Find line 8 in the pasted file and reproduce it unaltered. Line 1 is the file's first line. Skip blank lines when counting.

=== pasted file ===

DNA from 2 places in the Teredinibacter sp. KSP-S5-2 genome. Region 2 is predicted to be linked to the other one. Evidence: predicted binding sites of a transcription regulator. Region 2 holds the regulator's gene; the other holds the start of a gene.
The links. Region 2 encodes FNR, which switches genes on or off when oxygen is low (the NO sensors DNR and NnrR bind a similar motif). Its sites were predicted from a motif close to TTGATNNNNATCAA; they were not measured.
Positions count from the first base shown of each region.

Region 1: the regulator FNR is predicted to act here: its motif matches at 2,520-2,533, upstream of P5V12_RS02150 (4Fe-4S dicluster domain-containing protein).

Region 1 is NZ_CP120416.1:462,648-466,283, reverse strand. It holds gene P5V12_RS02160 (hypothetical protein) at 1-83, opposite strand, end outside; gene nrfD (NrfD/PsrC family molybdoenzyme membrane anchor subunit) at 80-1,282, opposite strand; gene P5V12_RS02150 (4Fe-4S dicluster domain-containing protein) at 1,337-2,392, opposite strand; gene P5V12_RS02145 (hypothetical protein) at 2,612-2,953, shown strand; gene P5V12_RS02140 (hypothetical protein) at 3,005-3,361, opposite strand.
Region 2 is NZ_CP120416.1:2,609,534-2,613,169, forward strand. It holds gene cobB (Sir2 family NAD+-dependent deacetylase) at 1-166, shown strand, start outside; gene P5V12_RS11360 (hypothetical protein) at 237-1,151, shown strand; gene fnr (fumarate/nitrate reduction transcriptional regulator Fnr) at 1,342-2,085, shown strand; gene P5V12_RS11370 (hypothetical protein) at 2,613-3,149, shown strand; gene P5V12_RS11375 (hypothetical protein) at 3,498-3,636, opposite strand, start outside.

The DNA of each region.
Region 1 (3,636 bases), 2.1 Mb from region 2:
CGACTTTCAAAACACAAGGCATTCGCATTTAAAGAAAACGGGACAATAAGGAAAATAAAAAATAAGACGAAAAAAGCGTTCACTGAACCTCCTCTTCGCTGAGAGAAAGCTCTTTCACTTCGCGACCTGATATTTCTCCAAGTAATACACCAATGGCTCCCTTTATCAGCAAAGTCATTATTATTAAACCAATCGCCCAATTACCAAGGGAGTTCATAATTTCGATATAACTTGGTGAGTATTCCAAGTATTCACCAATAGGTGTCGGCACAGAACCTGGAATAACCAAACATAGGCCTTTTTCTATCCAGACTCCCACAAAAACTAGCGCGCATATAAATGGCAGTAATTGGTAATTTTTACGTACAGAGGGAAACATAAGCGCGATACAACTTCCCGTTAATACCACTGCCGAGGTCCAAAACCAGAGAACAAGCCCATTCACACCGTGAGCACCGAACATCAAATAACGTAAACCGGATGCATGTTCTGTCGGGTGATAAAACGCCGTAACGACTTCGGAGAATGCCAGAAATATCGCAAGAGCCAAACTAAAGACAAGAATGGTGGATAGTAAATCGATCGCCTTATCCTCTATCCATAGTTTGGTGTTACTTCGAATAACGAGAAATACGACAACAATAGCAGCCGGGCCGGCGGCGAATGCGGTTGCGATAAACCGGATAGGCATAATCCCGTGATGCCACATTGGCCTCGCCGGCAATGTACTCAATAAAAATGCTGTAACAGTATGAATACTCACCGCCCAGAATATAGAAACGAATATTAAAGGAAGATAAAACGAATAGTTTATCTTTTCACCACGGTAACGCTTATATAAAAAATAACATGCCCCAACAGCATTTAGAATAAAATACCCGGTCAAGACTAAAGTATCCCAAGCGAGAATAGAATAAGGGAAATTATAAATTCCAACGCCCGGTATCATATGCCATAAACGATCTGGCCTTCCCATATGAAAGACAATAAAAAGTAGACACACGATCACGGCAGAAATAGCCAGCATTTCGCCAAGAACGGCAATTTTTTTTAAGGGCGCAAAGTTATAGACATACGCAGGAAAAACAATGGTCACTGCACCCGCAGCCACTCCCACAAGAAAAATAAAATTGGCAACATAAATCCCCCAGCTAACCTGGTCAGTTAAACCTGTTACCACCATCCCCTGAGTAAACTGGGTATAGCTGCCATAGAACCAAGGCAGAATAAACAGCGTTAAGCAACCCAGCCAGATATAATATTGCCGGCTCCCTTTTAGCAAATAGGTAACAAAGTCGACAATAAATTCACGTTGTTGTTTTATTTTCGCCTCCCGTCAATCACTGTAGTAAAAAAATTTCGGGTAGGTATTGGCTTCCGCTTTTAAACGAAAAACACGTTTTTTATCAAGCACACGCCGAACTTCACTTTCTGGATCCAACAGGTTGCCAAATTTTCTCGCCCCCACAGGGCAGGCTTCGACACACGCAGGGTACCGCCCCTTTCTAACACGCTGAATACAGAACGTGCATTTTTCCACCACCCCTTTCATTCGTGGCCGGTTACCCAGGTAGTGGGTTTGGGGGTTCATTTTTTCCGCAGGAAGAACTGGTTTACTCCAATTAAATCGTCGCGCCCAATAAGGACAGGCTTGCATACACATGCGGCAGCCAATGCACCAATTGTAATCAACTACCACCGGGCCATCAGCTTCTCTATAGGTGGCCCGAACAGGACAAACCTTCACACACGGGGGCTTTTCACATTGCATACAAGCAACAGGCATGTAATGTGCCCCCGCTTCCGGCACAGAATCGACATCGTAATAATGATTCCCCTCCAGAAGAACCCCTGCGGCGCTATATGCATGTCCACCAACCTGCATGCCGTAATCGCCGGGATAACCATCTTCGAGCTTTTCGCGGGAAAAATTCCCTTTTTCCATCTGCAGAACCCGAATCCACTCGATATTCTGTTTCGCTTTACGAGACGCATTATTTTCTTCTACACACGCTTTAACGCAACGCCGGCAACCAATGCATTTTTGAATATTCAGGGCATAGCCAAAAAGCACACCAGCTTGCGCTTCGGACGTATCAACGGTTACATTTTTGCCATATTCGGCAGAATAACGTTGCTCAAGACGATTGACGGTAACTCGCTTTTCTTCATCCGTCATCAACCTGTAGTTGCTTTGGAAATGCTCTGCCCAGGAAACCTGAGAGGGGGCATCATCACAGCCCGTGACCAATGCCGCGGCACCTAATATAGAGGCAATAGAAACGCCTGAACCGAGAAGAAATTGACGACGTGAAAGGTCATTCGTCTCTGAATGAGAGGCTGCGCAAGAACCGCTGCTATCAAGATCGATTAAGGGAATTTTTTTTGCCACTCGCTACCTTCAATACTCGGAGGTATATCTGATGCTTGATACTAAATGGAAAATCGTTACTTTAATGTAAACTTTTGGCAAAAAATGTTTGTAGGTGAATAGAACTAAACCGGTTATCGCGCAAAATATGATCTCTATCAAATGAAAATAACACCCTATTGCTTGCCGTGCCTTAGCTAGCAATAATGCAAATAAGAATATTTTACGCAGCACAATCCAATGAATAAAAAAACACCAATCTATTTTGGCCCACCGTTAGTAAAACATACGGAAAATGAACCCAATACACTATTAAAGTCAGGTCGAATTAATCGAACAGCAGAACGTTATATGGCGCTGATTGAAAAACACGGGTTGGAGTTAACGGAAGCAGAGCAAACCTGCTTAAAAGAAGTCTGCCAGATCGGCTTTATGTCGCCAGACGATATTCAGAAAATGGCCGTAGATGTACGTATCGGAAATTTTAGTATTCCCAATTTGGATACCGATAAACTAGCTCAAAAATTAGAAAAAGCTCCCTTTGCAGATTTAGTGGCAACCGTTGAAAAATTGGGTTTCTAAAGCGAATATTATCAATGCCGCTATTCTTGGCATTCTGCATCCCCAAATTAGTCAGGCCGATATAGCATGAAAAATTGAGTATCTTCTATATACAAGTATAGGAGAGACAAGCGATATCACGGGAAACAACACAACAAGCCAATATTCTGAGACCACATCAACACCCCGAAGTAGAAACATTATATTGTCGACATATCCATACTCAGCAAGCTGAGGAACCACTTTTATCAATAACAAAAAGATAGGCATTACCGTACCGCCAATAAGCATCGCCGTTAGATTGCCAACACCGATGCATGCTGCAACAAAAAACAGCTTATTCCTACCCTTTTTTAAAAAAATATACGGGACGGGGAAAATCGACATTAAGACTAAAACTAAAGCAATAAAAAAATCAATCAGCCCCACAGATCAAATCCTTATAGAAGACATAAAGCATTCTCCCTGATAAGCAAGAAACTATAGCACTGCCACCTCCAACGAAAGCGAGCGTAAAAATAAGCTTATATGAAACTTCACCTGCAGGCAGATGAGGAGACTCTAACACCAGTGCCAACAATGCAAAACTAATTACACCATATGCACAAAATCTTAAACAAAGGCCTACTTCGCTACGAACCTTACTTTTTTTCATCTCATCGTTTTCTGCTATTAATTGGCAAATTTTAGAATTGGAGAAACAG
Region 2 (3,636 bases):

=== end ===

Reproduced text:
Region 1 (3,636 bases), 2.1 Mb from region 2: